FIGURE 1: FOOD SOURCES OF PHYTIC ACID
As a percentage of dry weight

FOOD MINIMUM MAXIMUM
Sesame seed flour 5.36 5.36
Brazil nuts 1.97 6.34
Almonds 1.35 3.22
Tofu 1.46 2.90
Linseed 2.15 2.78
Oat meal 0.89 2.40
Beans, pinto 2.38 2.38
Soy protein concentrate 1.24 2.17
Soybeans 1.00 2.22
Corn 0.75 2.22
Peanuts 1.05 1.76
Wheat flour 0.25 1.37
Wheat 0.39 1.35
Soy beverage 1.24 1.24
Oats 0.42 1.16
Wheat germ 0.08 1.14
Whole wheat bread 0.43 1.05
Brown rice 0.84 0.99
Polished rice 0.14 0.60
Chickpeas 0.56 0.56
Lentils 0.44 0.50

FIGURE 2: PHYTIC ACID LEVELS8
In milligrams per 100 grams of dry weight

Brazil nuts 1719
Cocoa powder 1684-1796
Brown rice 12509
Oat flakes 1174
Almond 1138 – 1400
Walnut 982
Peanut roasted 952
Peanut ungerminated 821
Lentils 779
Peanut germinated 610
Hazel nuts 648 – 1000
Wild rice flour 634 – 752.5
Yam meal 637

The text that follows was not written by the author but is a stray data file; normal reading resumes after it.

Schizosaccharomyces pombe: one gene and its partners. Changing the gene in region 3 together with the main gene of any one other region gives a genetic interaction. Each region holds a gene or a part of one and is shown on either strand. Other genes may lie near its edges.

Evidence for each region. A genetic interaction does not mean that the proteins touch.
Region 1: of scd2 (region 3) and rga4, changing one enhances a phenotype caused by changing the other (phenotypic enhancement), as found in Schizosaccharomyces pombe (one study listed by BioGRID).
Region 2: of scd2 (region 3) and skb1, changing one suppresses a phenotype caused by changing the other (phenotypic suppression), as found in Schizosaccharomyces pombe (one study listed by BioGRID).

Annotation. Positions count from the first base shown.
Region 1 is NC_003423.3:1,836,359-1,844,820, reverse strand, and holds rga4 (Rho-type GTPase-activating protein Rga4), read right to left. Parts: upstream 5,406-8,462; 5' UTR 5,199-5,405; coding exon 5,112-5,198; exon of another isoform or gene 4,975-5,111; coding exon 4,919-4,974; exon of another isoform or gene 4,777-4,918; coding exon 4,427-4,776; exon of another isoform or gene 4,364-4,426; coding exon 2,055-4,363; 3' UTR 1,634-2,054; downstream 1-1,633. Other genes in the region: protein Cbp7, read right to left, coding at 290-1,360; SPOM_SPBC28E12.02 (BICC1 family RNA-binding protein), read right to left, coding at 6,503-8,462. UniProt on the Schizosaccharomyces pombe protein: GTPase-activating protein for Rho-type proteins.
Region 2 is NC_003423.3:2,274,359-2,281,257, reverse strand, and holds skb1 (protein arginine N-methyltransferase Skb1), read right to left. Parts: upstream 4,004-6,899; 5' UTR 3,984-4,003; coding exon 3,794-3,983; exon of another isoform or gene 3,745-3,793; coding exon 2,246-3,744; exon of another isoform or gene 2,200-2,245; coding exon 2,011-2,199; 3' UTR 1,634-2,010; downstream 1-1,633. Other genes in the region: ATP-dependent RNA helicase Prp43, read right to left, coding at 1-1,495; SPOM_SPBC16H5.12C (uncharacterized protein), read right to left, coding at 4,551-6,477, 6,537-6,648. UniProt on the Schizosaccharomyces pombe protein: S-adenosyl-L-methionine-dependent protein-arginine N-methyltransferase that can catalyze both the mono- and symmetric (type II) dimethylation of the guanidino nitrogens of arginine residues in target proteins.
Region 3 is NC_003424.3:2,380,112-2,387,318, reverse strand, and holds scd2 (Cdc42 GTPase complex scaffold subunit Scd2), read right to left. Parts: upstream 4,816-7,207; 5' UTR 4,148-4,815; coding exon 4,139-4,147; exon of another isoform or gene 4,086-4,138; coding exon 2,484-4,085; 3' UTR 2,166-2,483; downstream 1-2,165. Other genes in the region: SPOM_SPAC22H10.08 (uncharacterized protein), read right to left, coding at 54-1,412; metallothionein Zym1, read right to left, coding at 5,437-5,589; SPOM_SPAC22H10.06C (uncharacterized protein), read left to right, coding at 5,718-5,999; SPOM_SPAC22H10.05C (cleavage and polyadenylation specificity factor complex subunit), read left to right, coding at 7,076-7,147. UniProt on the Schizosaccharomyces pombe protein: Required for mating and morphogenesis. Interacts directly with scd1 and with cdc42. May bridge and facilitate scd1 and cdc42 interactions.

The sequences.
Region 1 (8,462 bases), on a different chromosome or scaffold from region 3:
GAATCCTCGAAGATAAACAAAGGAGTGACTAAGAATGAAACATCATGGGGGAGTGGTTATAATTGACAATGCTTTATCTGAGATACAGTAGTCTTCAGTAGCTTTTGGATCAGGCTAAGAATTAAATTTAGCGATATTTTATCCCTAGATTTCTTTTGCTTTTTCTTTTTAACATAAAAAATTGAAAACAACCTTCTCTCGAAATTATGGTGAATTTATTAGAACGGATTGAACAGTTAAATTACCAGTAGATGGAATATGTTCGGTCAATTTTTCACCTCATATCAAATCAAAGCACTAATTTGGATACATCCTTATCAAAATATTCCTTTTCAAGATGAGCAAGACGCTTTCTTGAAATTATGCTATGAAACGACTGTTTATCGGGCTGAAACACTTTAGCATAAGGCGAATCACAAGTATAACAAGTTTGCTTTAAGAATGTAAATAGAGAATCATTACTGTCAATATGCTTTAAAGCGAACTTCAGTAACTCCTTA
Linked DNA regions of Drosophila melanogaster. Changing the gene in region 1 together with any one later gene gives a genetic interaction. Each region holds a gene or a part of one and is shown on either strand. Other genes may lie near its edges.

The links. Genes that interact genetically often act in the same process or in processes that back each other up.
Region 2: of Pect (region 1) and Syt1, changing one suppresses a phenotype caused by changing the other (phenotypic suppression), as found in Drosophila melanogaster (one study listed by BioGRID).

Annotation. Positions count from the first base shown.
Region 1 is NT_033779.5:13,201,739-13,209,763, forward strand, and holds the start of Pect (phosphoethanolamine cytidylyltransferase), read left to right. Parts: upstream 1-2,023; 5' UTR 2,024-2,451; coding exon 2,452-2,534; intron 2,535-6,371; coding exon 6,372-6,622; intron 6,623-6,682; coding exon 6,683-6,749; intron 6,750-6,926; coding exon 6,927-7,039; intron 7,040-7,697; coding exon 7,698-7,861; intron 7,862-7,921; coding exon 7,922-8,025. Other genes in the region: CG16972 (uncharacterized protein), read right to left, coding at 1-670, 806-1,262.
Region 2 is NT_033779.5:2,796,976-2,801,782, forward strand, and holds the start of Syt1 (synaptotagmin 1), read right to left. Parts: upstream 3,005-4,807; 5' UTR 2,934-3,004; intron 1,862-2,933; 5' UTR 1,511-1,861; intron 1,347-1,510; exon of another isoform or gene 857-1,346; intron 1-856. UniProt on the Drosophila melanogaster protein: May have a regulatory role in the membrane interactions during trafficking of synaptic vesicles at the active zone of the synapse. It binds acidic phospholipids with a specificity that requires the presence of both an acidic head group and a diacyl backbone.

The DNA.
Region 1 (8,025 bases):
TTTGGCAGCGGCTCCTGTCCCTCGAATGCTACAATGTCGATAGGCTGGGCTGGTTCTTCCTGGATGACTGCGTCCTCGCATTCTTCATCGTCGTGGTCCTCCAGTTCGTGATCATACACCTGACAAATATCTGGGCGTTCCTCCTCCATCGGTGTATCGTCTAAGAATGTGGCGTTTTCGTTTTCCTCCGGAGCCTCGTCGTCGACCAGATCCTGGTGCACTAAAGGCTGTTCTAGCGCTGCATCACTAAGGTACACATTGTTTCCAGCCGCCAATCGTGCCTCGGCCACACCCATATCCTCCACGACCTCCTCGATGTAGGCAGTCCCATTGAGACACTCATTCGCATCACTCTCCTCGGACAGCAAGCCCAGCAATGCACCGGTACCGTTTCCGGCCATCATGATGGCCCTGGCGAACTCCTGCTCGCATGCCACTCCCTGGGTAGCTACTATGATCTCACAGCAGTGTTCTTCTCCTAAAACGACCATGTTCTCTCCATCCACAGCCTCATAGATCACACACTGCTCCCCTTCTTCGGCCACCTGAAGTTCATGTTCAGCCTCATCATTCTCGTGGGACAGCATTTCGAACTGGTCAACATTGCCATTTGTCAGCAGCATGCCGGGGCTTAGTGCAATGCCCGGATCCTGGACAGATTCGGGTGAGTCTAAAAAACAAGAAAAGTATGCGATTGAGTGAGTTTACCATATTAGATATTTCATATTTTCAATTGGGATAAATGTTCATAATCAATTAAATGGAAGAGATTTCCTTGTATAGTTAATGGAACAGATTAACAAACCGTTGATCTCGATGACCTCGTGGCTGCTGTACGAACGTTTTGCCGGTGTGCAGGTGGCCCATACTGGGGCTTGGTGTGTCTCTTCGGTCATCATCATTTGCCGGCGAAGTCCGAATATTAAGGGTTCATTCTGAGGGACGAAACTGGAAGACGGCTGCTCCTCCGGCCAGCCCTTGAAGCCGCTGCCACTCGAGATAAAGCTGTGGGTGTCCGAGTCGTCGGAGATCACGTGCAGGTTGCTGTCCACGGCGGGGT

Refried beans 622
Corn tortillas 448
Coconut 357
Corn 367
Entire coconut meat 270
White flour 258
White flour tortillas 123
Polished rice 11.5 – 66
Strawberries 12

FIGURE 3: QUINOA PHYTATE REDUCTION34

PROCESS PHYTATE REDUCTION
Cooked for 25 minutes at 212 degrees F 15-20 percent
Soaked for 12-14 hours at 68 degrees F, then cooked 60-77 percent
Fermented with whey 16-18 hours at 86 degrees F, then cooked 82-88 percent
Soaked 12-14 hours, germinated 30 hours, lacto-fermented 16-18 hours, then cooked at 212 degrees F for 25 minutes 97-98 percent

 

FIGURE 4: PHYTATE41
As Percentage of Dry Weight

Sesame seeds dehulled 5.36
100% Wheat bran cereal 3.29
Soy beans 1.00 – 2.22
Pinto beans 0.60 – 2.38
Navy beans 0.74 – 1.78
Parboiled brown rice 1.60
Oats 1.37
Peanuts 1.05 – 1.76
Barley 1.19
Coconut meal 1.17
Whole corn 1.05
Rye 1.01
Wheat flour 0.96
Brown rice 0.84 – 0.94
Chickpeas 0.28 – 1.26